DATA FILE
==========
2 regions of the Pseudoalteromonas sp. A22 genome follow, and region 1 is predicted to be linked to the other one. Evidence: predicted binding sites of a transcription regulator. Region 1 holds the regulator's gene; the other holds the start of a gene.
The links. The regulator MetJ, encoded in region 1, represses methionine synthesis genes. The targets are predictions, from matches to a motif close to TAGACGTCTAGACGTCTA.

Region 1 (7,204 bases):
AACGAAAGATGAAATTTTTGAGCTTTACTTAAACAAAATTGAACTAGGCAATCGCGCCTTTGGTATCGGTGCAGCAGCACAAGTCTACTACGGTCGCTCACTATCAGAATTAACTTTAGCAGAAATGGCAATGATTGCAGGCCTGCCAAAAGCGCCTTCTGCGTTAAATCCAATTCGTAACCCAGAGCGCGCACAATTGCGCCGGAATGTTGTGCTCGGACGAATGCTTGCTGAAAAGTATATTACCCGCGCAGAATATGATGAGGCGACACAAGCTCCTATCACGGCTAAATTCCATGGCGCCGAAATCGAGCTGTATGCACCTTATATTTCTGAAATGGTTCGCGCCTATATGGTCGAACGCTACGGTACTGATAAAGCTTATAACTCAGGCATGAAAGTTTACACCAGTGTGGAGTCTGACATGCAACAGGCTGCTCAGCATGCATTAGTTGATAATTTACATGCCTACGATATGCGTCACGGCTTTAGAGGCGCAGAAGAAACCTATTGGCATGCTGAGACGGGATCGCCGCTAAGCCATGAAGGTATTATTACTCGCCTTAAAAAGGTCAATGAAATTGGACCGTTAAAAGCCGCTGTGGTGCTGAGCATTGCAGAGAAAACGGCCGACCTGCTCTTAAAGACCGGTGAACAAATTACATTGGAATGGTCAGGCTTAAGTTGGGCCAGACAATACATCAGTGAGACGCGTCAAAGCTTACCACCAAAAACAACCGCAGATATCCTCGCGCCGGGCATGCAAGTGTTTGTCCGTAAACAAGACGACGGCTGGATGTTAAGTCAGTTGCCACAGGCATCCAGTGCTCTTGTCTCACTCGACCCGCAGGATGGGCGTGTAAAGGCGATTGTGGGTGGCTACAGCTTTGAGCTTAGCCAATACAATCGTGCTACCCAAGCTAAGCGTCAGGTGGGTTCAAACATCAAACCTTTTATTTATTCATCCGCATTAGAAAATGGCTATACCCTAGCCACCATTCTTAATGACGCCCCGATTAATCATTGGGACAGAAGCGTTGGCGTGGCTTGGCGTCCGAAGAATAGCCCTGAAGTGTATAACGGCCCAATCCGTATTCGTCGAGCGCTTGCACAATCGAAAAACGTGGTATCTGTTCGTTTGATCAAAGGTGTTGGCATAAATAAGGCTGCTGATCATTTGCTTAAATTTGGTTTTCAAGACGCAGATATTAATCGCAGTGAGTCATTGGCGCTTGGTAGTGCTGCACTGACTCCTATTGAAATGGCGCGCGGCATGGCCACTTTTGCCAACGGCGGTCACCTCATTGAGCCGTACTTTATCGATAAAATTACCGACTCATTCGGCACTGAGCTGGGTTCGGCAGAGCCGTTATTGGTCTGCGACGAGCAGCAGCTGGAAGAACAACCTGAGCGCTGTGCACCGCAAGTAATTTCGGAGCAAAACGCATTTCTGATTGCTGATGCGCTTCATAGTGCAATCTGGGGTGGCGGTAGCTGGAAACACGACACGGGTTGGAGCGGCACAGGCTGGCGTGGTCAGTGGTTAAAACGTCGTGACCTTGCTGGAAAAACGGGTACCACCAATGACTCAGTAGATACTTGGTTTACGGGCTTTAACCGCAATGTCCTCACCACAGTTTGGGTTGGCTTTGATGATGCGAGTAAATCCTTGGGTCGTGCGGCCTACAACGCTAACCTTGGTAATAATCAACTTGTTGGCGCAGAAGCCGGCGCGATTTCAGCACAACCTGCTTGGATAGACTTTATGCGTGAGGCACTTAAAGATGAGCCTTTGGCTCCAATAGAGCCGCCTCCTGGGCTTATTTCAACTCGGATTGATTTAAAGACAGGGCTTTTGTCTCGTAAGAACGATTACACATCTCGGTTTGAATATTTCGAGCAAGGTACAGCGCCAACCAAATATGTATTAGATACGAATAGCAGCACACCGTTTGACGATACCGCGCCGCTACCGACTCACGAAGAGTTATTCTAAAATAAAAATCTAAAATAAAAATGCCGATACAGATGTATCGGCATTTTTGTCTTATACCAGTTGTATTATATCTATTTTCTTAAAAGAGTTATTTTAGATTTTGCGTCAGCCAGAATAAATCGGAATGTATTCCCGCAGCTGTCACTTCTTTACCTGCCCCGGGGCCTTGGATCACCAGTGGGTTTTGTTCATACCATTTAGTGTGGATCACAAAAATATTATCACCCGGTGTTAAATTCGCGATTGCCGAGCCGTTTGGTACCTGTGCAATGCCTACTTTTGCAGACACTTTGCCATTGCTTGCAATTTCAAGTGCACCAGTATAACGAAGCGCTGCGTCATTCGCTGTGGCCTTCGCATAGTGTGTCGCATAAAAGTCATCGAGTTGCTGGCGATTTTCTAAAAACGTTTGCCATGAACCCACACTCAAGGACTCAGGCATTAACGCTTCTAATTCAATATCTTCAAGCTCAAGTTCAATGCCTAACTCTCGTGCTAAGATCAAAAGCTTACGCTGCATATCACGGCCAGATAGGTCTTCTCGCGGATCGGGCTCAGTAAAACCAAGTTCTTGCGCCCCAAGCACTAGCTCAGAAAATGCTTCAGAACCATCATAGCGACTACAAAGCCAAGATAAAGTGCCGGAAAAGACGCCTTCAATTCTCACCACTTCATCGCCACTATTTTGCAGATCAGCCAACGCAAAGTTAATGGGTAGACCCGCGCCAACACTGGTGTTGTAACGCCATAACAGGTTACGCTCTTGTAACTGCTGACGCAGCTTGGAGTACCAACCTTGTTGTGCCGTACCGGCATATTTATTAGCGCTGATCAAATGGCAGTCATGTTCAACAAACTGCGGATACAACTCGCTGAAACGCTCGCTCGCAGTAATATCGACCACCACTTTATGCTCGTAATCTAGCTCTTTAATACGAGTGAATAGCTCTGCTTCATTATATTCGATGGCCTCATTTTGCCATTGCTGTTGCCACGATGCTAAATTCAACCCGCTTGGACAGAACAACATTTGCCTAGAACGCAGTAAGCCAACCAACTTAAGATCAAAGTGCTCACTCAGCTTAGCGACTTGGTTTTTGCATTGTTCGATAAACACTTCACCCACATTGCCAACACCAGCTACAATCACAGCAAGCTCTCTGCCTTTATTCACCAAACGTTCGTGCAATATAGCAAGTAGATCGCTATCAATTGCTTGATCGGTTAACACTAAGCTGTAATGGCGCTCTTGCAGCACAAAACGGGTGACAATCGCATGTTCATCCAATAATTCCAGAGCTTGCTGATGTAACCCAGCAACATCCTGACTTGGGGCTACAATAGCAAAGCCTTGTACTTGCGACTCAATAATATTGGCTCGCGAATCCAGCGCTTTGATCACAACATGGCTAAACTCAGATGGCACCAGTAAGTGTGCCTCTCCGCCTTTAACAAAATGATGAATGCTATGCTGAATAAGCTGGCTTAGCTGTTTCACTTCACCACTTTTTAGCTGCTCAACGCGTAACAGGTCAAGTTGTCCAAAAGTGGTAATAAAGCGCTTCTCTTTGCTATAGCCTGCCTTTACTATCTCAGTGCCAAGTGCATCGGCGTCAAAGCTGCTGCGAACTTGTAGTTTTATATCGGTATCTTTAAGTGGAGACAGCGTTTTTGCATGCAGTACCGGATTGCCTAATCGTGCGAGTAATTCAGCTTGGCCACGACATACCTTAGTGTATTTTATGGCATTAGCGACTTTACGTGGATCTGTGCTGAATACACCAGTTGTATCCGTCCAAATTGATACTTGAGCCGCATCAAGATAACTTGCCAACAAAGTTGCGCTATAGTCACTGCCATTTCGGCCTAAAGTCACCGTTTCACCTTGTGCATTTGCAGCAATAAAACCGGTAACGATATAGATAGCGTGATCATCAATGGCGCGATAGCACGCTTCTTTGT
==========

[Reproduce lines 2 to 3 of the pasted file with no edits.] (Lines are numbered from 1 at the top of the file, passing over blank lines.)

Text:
The links. The regulator MetJ, encoded in region 1, represses methionine synthesis genes. The targets are predictions, from matches to a motif close to TAGACGTCTAGACGTCTA.

Region 1 (7,204 bases):